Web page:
A Basic Disaster Supplies Kit should have enough supplies for at least two week or more for everyone in the family. It should include a basic first aid kit. The Red Cross has a handy guide.

A Go Kit might be stuffed in a backpack with basic camping supplies, food, water, radio, and a family plan for the first 72 hours. Make one for your car and for work. A larger earthquake kit for your home should have basic supplies for two weeks.

Start with three necessities:

  1. Water — one gallon per person per day. A two week supply is recommended. That’s 14 gallons per person.
  2. Food — items that don’t need to be refrigerated or cooked (e.g., peanut butter, canned meats, energy bars, canned fruits and vegetables, etc.)
  3. First Aid Kit — include any prescription and over-the counter medications.

Build an Emergency Kit
Here’s how to Build an Emergency Kit on a Budget, with a checklist from Oregon Public Health, FEMA and the Red Cross.

Store your kit in a structurally sound location. It should include the following:

  • Water – one to three gallons per person per day, for drinking, cooking and sanitary needs.
  • Food – ready to eat, non-perishable, high-protein, high-calorie foods that you enjoy (peanut butter, canned meats, energy bars, canned fruits and vegetables, etc.).
  • First aid kit and first aid reference guide.
  • Portable battery-operated radio and spare batteries.
  • Flashlights and spare batteries.
  • List of emergency contacts.
  • Blankets, extra clothing, sturdy shoes and gloves.
  • Can opener (non-electric).
  • Five days or more of critical medications
  • Extra pair of eyeglasses, copies of important documents and comfort items such as toys, books and games.
  • Food and water for pets.
  • Map of local area in case evacuation is necessary.
  • Crescent wrench for utility shut-off.
  • Duct tape and plastic sheeting or large plastic garbage bags.
  • Extra cash and coins for emergency purchases and pay phones.

First Aid Kit
You can buy a first aid kit or build one using the list below.

  • Disposable gloves (two pairs).
  • Scissors and safety pins.
  • Roller gauze and elastic bandages.
  • Non-stick sterile pads (different sizes).
  • Assorted adhesive bandages.
  • Triangle bandages (three).
  • Aspirin or substitute.
  • Antibiotic ointment.
  • Current prescriptions medicines.
  • Disinfectant (for cleaning wounds).
  • Petroleum jelly.
  • Cotton balls.
  • Sunscreen.
  • Thermometer.
  • Tongue depressors (two).
  • Soap and clean cloth/moistened towelettes.
  • Tweezers/needle.
  • Eye dressing or pad.
  • Paper tape.
  • Small plastic cup.
  • Pen and note paper.
  • Emergency phone numbers.
  • First aid reference guide or first aid manual.
  • Include usual non-prescription medications, including pain relievers, antacids, ipecac, laxatives, hydrocortisone cream and vitamins.

A Go Kit
You also might pack essential supplies in a backback that you can grab and go. Pack some gloves, bandages, flashlight, water, documentation of family members, and your family plan. Consider a Go Kit for your car, one for your workplace, and one for each family member. That bag could come in handy.

An Emergency GO-KIT PASSPORT is a printed and detailed emergency plan that each family member should carry.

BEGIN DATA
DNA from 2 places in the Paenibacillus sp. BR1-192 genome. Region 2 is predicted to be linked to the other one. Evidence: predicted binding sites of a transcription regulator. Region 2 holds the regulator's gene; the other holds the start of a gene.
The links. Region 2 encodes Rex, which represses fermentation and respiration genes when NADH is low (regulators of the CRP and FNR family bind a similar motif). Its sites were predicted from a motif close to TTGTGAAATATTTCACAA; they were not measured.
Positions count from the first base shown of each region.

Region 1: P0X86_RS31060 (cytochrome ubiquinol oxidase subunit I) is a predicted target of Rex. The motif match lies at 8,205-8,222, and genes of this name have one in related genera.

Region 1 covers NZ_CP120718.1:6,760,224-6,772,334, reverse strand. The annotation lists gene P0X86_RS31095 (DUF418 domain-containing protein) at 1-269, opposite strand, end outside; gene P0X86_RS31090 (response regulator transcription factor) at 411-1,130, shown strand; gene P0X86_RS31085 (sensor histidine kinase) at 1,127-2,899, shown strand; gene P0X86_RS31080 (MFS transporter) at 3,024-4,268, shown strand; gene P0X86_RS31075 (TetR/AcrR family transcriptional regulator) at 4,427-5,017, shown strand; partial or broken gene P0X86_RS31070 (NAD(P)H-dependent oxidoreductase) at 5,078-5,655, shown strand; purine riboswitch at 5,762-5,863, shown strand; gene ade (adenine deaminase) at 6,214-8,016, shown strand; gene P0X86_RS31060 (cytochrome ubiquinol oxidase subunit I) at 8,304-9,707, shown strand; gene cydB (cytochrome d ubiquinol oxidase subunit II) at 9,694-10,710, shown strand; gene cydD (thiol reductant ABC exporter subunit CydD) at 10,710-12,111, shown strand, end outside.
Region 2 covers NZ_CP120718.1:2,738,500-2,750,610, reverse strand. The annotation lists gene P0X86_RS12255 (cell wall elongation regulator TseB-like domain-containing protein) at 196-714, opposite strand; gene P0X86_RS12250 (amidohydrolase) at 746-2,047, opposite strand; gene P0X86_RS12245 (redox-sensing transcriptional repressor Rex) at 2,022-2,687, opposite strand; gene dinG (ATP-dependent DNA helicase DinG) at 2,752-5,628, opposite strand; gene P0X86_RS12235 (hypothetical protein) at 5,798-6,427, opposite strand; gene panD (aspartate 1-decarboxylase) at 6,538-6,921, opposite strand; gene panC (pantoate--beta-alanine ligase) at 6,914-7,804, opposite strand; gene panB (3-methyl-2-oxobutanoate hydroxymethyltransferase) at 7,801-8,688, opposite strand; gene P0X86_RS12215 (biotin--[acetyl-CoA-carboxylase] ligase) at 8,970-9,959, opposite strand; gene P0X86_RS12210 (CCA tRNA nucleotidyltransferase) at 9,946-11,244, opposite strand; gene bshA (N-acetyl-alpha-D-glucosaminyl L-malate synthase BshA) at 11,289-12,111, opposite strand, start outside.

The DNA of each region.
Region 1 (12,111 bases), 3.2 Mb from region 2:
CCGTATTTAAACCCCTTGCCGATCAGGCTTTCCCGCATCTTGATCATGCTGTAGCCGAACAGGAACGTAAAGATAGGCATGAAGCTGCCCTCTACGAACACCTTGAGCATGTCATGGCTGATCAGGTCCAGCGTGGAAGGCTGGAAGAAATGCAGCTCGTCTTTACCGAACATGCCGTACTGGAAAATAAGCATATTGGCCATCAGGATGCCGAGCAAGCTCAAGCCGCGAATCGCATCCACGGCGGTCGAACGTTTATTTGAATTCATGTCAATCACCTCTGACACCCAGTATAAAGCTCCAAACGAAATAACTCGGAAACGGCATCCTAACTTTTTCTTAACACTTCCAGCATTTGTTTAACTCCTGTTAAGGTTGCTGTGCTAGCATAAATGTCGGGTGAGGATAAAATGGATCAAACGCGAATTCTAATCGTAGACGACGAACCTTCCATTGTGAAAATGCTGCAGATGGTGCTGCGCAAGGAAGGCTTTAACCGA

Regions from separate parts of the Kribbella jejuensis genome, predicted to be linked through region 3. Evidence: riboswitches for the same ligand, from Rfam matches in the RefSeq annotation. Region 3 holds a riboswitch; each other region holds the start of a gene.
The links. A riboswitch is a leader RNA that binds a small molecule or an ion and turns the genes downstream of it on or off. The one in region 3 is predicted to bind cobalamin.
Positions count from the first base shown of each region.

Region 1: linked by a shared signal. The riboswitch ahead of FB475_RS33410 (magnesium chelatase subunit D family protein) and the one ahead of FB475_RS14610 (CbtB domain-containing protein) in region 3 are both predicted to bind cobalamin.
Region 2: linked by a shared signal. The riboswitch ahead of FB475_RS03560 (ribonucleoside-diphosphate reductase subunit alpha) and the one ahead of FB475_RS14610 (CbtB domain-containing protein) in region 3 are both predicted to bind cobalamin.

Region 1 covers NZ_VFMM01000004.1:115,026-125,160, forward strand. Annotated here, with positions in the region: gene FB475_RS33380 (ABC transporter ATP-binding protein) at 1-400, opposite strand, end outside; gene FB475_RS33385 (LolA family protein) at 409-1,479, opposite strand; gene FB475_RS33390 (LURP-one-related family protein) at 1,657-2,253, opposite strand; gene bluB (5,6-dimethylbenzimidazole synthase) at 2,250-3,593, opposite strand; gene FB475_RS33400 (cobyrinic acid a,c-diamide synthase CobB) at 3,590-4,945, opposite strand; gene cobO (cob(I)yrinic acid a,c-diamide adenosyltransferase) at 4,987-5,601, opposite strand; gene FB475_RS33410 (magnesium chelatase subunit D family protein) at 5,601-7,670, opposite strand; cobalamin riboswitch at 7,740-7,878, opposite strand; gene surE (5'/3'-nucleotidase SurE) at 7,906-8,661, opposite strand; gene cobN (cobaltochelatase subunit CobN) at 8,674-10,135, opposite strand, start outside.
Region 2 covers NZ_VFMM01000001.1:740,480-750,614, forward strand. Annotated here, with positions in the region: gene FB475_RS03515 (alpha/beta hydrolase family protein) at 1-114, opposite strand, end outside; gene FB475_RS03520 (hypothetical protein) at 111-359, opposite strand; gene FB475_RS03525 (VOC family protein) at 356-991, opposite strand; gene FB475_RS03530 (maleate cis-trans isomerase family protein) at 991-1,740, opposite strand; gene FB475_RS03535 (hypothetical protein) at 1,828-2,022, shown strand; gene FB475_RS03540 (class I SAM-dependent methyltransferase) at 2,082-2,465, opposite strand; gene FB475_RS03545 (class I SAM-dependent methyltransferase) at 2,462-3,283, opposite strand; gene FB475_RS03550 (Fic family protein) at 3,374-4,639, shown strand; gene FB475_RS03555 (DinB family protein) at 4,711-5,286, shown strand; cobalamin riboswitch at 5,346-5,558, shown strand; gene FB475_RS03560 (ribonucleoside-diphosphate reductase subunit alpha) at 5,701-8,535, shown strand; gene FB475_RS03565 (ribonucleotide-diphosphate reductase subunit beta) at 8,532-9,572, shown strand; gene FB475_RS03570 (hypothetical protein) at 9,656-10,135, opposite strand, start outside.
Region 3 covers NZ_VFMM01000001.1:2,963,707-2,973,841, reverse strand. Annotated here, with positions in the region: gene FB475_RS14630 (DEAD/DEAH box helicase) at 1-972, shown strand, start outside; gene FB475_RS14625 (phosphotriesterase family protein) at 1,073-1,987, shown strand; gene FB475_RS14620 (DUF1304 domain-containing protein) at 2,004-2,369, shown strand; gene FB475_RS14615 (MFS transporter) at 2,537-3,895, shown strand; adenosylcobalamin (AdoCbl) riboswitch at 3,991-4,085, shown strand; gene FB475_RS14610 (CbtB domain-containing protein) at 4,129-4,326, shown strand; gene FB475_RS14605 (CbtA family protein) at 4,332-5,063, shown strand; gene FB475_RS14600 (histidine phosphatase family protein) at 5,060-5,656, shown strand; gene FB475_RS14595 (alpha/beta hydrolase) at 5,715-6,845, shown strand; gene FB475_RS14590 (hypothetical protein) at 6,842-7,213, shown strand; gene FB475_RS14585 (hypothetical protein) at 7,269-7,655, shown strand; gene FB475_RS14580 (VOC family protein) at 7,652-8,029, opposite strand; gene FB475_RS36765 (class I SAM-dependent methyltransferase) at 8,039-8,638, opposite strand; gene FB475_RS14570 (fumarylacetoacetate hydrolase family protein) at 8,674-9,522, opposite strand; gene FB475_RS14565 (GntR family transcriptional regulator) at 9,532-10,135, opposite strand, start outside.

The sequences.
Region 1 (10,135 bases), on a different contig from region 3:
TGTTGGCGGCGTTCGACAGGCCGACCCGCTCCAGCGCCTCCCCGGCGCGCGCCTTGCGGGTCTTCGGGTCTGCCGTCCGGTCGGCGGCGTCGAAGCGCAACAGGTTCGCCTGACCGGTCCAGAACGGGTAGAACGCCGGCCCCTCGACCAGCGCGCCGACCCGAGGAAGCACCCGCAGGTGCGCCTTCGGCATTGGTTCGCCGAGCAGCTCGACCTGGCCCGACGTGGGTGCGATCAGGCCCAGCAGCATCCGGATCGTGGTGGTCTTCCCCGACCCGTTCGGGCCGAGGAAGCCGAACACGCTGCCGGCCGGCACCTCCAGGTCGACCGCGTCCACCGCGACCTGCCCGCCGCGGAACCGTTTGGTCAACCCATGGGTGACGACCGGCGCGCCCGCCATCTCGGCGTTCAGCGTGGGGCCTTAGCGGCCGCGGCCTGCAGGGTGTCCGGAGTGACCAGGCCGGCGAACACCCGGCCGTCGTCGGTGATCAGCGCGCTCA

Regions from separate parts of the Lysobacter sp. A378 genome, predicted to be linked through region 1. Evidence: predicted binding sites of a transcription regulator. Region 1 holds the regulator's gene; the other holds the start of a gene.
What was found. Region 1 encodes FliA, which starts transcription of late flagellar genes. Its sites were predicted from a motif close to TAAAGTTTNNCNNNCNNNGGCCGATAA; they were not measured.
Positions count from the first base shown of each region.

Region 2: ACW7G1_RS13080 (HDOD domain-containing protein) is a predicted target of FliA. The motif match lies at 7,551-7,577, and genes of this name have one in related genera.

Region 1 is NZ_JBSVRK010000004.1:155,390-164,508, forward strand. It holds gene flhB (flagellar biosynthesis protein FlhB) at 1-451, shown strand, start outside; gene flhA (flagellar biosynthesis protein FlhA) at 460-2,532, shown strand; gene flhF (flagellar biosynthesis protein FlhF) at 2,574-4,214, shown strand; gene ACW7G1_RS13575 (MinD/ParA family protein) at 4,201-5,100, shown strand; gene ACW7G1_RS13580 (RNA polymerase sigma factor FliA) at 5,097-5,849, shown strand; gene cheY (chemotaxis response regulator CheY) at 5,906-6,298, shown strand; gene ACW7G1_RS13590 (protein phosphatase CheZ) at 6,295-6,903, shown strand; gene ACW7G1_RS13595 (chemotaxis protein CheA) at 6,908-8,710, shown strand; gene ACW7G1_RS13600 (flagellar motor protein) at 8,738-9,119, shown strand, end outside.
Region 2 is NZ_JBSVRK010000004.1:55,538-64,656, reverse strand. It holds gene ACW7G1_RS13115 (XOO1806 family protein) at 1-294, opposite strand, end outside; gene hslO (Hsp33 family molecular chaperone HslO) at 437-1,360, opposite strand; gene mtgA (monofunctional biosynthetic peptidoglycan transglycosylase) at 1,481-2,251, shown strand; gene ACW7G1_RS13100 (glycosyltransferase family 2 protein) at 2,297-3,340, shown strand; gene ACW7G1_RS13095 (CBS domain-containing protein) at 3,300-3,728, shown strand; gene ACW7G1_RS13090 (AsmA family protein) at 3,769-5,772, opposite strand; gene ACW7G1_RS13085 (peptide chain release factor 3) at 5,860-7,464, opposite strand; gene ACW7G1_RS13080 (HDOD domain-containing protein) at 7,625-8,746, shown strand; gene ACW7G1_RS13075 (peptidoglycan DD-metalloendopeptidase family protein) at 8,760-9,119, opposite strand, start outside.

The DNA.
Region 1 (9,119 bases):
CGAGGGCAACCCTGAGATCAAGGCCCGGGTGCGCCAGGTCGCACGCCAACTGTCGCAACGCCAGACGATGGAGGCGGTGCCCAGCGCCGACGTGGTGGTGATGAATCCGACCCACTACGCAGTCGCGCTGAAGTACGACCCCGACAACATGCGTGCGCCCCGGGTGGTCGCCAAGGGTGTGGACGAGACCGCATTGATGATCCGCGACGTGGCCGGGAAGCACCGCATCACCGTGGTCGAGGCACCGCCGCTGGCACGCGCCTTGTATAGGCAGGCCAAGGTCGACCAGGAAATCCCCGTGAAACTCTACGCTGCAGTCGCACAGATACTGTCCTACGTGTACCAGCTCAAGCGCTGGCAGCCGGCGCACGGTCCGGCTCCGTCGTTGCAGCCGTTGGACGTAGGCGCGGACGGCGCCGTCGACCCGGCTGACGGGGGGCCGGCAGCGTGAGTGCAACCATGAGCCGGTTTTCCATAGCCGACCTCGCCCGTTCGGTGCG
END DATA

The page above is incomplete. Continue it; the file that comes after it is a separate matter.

Your Family Plan:
Your Family Plan gets everyone on the same page. It may be more important then putting food in a box. When phones are down, a Family Plan can save the day. Put a copy in everyone’s wallet or purse.

Meet Me Plan:
Decide on safe, familiar places where your family can reunite. This location should be accessible for everyone. If you have pets or service animals, think about animal-friendly locations. Identify the following places:

  • In your neighborhood: This is a place in your neighborhood where your household members will meet if there is a fire or other emergency and you need to leave your home. The meeting place could be a big tree, a mailbox at the end of the driveway, or a neighbor’s house.
  • Outside of your neighborhood: This is a place where your family will meet if a disaster happens when you’re not at home and you can’t get back to your home. This could be a library, community center, house of worship, or family friend’s home.
  • Out of town: This meeting place could be the home of a relative or family friend, if you cannot get home or to back to your community. Make sure everyone knows the address and discuss ways you would get there.

Communications Plan:

  • A spare, inexpensive smartphone with prepaid minutes may be handy. Pay As You Go Plans let you buy a lump sum of minutes or pay as little as $3/mo for 30 minutes of talk or 30 texts.
  • If you do not have a mobile phone, keep a prepaid phone card to use.
  • Use email, Twitter, Facebook, and other social media networks to communicate. That allows you to share information quickly with a widespread audience or to find out if loved ones are OK.
  • The Internet can be used for telephone calls through Voice over Internet Protocol. Calls and SMS text messages can be sent over 3G/4G or Wi-Fi. with a free app like Skype.
  • Test out the (Skype) app amongst yourselves. Regular cell phone service may be down or busy. Of course Internet access is likely to be “down” too!

Neighborhood Emergency Team Kit
A NET Kit is a backpack which contains the tools and materials a NET member may use in an emergency deployment. It is not the same as a home preparedness kit.

Basic gear includes:

  1. Backpack, 1200 in³ or larger
  2. Protective helmet
  3. Safety goggles
  4. N95 alpha-style mask (two pack)
  5. 4-in-1 tool
  6. Duct tape, 10 yd. roll
  7. LED Flashlight
  8. NET ID and lanyard
  9. 15” prybar
  10. NET vest
  11. Cutting tool
  12. Nylon cord, ¹⁄₈” 100’ roll
  13. Tough gloves
  14. Note pad and writing instrument
  15. Whistle
  16. AM/FM radio
  17. Kneepads
  18. First Aid kit

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